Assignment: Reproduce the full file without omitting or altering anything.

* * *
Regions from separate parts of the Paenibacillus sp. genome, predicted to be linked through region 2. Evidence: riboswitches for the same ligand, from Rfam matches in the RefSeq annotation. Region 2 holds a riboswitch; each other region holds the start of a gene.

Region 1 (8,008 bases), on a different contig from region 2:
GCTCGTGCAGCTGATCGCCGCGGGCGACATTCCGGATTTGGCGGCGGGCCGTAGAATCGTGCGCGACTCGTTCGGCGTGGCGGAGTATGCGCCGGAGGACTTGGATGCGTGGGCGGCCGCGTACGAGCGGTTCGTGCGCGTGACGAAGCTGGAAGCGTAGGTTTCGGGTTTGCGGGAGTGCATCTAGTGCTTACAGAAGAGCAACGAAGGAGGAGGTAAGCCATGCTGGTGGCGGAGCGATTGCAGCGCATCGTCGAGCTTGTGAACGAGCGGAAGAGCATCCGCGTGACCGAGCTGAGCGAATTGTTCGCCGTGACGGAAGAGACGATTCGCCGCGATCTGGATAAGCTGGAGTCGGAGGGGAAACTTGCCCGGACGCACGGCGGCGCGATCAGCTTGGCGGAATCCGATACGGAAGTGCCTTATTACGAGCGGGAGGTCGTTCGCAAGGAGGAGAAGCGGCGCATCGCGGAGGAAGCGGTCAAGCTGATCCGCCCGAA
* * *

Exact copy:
Regions from separate parts of the Paenibacillus sp. genome, predicted to be linked through region 2. Evidence: riboswitches for the same ligand, from Rfam matches in the RefSeq annotation. Region 2 holds a riboswitch; each other region holds the start of a gene.

Region 1 (8,008 bases), on a different contig from region 2:
GCTCGTGCAGCTGATCGCCGCGGGCGACATTCCGGATTTGGCGGCGGGCCGTAGAATCGTGCGCGACTCGTTCGGCGTGGCGGAGTATGCGCCGGAGGACTTGGATGCGTGGGCGGCCGCGTACGAGCGGTTCGTGCGCGTGACGAAGCTGGAAGCGTAGGTTTCGGGTTTGCGGGAGTGCATCTAGTGCTTACAGAAGAGCAACGAAGGAGGAGGTAAGCCATGCTGGTGGCGGAGCGATTGCAGCGCATCGTCGAGCTTGTGAACGAGCGGAAGAGCATCCGCGTGACCGAGCTGAGCGAATTGTTCGCCGTGACGGAAGAGACGATTCGCCGCGATCTGGATAAGCTGGAGTCGGAGGGGAAACTTGCCCGGACGCACGGCGGCGCGATCAGCTTGGCGGAATCCGATACGGAAGTGCCTTATTACGAGCGGGAGGTCGTTCGCAAGGAGGAGAAGCGGCGCATCGCGGAGGAAGCGGTCAAGCTGATCCGCCCGAA